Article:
The judge added: "The jury's verdicts mean that the prisoner was involved, either alone or in company, in a criminal enterprise to pick [the backpackers] up and then to murder them all. In my view, it is inevitable that the prisoner was not alone in that criminal enterprise."

Mr Clarke said he found disturbing the prospect that another killer could be still on the loose. "If it's the case that another murderer hasn't been caught, we have the awful prospect that there is someone else on the streets who should not be on the streets," he said. "There is a clear message to backpackers that it isn't as safe as they think it is."

Mr Clarke urged other backpackers not to be deterred by what happened to his daughter. "Our kids were desperately unlucky," he said. "Ninety- nine per cent of backpackers have a wonderful time. Keep coming, but be careful."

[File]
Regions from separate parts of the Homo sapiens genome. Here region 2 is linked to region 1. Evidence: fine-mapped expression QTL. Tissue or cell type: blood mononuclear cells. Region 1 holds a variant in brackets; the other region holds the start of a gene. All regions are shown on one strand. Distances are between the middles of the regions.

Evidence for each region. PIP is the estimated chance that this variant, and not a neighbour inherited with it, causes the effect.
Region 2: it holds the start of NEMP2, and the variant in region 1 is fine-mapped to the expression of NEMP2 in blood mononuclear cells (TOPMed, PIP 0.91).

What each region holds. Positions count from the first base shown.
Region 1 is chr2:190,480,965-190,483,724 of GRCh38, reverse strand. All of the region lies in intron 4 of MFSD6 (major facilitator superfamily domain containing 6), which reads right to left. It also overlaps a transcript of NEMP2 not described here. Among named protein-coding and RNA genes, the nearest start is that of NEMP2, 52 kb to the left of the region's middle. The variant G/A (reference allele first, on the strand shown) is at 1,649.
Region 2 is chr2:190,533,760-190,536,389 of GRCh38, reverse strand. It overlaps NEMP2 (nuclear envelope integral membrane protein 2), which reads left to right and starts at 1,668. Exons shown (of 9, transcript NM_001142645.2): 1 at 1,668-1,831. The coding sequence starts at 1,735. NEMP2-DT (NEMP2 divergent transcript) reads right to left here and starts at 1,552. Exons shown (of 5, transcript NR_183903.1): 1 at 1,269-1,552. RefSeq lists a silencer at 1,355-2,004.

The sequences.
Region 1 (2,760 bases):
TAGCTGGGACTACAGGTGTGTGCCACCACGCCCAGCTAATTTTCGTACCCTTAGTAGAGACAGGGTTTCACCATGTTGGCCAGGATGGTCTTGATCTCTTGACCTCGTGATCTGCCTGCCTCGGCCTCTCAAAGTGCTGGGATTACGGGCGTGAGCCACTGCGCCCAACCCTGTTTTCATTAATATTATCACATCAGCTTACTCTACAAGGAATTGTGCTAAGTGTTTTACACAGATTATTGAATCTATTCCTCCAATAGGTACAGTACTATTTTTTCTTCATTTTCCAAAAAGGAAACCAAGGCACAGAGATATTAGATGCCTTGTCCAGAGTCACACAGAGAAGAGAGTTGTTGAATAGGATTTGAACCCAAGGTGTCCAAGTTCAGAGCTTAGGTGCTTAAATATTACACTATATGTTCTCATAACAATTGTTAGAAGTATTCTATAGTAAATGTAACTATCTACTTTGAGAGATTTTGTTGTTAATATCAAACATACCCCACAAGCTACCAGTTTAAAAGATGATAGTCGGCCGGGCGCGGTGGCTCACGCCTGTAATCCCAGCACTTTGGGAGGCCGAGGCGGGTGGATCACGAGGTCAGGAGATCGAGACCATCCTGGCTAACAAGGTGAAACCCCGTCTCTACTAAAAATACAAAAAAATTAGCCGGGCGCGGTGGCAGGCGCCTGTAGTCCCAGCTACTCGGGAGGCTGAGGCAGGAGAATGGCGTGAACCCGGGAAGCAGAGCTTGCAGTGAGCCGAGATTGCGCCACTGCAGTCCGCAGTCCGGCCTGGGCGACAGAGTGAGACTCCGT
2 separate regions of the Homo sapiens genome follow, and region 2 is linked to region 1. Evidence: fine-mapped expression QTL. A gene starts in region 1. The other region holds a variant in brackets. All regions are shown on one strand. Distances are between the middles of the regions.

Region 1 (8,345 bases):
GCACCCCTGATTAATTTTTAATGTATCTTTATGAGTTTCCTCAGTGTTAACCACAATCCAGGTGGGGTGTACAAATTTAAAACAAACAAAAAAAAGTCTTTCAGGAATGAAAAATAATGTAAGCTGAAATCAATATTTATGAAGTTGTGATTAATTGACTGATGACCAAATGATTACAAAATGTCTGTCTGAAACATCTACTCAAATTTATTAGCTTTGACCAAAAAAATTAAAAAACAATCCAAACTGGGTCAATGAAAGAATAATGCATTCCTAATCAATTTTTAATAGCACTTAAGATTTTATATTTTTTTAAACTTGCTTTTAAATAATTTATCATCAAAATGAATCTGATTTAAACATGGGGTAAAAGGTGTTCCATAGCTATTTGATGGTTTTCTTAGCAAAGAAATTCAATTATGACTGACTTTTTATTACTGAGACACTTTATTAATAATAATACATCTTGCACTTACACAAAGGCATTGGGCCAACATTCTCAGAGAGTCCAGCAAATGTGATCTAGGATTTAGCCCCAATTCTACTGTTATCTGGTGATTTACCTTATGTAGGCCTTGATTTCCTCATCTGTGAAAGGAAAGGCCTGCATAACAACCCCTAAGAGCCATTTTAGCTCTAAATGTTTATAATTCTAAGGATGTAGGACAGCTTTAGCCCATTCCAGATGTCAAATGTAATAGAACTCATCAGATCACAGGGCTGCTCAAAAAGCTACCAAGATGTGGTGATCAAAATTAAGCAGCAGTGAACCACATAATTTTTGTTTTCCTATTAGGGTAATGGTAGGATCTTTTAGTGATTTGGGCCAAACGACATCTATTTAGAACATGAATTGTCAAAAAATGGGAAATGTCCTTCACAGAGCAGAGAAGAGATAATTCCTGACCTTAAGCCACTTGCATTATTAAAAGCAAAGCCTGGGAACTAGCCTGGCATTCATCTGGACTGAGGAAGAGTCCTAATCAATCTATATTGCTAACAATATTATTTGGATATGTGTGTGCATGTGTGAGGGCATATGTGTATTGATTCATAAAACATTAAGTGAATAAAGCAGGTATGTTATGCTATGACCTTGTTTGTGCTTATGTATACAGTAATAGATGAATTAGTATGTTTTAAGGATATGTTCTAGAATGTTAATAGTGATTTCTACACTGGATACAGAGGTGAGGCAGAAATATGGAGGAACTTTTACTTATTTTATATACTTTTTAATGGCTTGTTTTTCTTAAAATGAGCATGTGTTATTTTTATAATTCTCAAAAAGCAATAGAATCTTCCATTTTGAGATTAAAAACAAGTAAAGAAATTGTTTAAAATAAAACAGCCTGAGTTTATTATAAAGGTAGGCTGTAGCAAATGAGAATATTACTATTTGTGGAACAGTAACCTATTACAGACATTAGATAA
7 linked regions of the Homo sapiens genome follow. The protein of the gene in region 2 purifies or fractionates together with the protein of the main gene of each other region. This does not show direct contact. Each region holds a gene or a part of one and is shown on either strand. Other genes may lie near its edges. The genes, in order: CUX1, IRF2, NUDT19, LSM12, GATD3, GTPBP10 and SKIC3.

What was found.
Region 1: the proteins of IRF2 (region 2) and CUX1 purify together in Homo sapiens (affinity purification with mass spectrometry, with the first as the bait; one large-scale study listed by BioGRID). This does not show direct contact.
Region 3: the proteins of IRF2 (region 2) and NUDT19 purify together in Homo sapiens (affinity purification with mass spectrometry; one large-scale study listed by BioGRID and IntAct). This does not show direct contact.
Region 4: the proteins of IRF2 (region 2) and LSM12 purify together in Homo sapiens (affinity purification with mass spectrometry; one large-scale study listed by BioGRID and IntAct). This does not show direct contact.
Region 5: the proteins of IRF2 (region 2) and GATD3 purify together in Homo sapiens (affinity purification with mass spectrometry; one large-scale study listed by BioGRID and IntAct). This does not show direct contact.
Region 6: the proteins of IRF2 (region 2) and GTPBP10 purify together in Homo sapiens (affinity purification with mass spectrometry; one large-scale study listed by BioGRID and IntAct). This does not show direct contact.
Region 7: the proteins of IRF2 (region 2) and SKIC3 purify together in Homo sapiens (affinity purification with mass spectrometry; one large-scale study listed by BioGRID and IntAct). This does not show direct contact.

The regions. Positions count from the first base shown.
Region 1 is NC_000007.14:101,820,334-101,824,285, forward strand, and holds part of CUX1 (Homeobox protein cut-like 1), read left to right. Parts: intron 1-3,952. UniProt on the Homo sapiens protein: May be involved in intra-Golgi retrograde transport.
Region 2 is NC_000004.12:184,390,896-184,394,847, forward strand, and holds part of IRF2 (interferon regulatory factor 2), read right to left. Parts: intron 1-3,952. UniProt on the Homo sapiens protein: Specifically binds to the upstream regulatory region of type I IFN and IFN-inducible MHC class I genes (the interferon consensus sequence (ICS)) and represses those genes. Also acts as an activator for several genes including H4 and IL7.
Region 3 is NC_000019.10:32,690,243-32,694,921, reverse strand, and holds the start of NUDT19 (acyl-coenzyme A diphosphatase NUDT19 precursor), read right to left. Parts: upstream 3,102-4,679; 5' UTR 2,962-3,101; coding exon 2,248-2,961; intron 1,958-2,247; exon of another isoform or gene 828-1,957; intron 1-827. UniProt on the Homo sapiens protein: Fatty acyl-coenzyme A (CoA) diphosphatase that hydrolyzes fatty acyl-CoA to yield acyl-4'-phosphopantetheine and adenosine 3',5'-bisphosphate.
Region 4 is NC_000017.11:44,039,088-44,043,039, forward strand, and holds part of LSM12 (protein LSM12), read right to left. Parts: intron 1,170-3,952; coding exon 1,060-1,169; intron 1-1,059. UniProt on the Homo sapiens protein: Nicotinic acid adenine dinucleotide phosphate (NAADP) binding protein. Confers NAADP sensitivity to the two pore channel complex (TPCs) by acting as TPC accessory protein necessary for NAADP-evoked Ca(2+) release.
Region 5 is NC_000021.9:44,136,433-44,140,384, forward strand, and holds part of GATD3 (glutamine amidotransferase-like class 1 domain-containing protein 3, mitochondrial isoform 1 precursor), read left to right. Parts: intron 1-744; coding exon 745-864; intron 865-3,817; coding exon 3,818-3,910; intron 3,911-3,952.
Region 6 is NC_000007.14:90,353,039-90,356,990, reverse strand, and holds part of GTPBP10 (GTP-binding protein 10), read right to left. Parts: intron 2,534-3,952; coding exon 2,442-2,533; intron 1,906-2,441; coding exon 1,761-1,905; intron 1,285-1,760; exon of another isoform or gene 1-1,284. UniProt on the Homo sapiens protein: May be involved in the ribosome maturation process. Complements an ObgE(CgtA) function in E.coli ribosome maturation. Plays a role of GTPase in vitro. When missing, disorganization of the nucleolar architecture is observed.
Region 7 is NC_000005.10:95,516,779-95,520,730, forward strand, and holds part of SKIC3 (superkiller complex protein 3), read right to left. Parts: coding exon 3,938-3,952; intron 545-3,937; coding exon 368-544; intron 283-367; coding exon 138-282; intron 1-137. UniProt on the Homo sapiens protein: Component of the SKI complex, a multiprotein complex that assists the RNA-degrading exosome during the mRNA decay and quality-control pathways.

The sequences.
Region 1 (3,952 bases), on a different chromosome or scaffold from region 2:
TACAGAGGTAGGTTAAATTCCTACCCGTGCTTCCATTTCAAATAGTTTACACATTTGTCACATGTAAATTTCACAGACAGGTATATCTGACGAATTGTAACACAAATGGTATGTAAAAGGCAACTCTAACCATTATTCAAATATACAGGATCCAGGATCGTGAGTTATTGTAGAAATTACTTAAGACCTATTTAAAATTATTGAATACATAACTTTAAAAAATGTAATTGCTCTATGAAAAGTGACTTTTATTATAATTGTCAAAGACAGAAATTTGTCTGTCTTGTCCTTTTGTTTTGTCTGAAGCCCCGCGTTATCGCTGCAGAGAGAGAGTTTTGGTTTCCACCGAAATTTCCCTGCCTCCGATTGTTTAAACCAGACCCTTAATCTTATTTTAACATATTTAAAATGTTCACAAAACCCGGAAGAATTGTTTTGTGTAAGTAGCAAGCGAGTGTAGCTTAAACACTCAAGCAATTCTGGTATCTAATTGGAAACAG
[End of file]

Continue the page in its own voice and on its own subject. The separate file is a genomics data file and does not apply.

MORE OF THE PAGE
The question now is whether police will declare the case closed or continue their search for a second killer. Suspicion still centres on the Milat family. Ivan Milat is the fifth oldest in a family of 14, of Yugoslav origin, some of whose members live in the suburbs on the south-west outskirts of Sydney, near where the backpackers were picked up as they hitched lifts along the Hume Highway, the main trunk road linking Sydney and Melbourne.

During the trial, Terry Martin, Milat's barrister, argued that Milat was not the killer, but that whoever it was "must be in the Milat family or so closely related to it that it doesn't much matter". He suggested that it was more likely to be Milat's two younger brothers, Richard, 40, a labourer, or Walter, 44, a building tradesman, or both of them. The pair denied being involved.

The Milat brothers are gun-lovers. Between them, they amassed an arsenal of weapons and crates of ammunition.